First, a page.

"Expect significant accumulations of snow and strong winds tomorrow through Sunday morning."
The warnings were out and Brutus was charging through Montana. This was the first winter storm I’d ever heard named, and although it had potential to be significant, I translated the "travel on the side of caution" warnings as, "the deer rut is about to blow open...start packing."
The night was still young. Phone calls were made, gear dialed, and I had no doubt in my mind we could make it to our destination in eastern Montana by sunrise. Friends, Steve Vedders and Jess Patrick, had seen the forecast too and would be joining me on the trip.
Fueled by a little Red Bull and lots of excitement, we cruised across the state. Deer eyes glowed like beacons in the ditch. Every posse of does was being courted by a buck, but many were young. I had hunted this area two weeks prior, and although bucks were plentiful, finding a mature representative of the species had proven to be as easy as drawing a Missouri Breaks sheep tag. We had our work cut out for us. I talked to several locals earlier in the fall and it was apparent that drought had hammered the area, killing many bucks in the process. I had faith in the region however, and knew the low hunting pressure and superb genetics made for great potential.
Morning came quick and Brutus was late to our date, but an impenetrable foggy mist had set in. Optics were fully multi-coated – in layer after layer of ice. Glassing proved ineffective, and the decision was obvious: we’d have to sneak through their bedroom. Unaware of our presence, silhouettes of deer began to appear in the mist. We saw five bucks in the first thirty minutes. Necks were swollen and antlers barely visible through the ice that encapsulated them. The hunt was young and we were confident the area held something more.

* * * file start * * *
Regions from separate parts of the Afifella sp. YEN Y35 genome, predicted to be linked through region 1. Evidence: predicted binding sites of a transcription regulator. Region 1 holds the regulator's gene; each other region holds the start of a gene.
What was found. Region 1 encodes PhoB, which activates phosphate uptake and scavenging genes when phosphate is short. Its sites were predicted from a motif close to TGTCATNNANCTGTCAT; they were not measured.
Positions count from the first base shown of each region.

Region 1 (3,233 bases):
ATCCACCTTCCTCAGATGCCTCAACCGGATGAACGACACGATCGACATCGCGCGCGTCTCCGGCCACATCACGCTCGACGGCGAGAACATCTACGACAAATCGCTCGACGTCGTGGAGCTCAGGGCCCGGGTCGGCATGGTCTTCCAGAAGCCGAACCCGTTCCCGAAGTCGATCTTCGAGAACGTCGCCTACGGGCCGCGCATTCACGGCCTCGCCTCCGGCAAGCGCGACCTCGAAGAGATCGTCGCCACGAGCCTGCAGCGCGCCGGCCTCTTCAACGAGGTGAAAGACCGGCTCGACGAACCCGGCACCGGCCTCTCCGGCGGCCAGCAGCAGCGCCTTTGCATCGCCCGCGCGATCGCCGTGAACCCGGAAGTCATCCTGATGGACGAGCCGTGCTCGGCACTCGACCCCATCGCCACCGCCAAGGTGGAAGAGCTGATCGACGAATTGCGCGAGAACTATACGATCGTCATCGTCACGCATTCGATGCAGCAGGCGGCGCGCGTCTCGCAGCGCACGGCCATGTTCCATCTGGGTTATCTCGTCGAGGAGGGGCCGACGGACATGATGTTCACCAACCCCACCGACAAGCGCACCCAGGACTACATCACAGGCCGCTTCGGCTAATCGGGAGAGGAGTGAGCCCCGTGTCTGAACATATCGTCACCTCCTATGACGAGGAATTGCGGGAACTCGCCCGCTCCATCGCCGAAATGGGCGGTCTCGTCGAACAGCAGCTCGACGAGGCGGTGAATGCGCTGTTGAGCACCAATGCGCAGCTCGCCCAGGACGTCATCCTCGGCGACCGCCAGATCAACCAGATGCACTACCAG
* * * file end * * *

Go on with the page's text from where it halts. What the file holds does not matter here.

It was time to spice things up. We had heard rumors of mule deer responding very aggressively to the sounds of a distressed fawn. Jess had a handheld predator call stashed away in his pack, and well, the rest is history. Within seconds, deer were beelining through the fog headed for our perch. Incredible. It worked so well that a herd of eight does were about to swim the small river and scale the 75 foot bank that separated us. The ladies had brought nothing but young bucks with them. It was time to relocate.
After a quick bite to eat, we fueled up and headed further east to check out some new country. Whitetails dominated this area. A small creek swept through the corner of the parcel, and the inside edge brushy and trashed by some love-sick buck. We split up to cover as much ground as possible. Less than two hours of daylight remained, the mist was thick as ever, and our ‘significant snow accumulation’ was a mere hazy dream. That was OK. Steve and Jess didn’t need Brutus' help to notch their tags. By nightfall, they had each taken a respectable buck. Moments like that only happen once or twice a season and when they do, I do whatever I can to soak it up. Camera flashes illuminated the timber. Laughter rang throughout the river bottom, and Brutus had arrived.
The snow had set in, and we quickly pitched our three season tent on a small chunk of BLM land. Would the tent withstand the wind? How much snow could it hold? These questions had the volume turned down. All I could do was replay what had just transpired and anticipate the morning’s hunt.
Dawn was clear and cold. Snow shrouded the sage flats around us and capped the towering buttes in the distance. With the snow, lack of wind, and a predator call in hand, we headed for the buttes.
Deer scampered around the rimrock as we glassed from the sage flat. We snuck around the backside and Jess lit up the ponderosa-studded basin with the notes of a distressed fawn. 15 minutes later, from the rolling sage hills adjacent to the hollow came ten does. They had committed, and so had the buck with them. The herd paused at two hundred yards trying to locate their distressed young. As the buck lip curled and courted his ten girlfriends, I pulled the trigger. The does were oblivious to their fallen mate and quite surprised when their distressed fawn turned into three Optifade clad hunters.
Brutus had coated the buck's antlers in a shield of ice. He was old. One tooth remained, and I wondered how he achieved his stocky build. Above all else, sharing the experience with great friends was what made the hunt memorable. Two days, three bucks, and a visit from winter storm Brutus made for an experience I won’t soon forget.
Photography: Steve Vedders and Isaac Nelson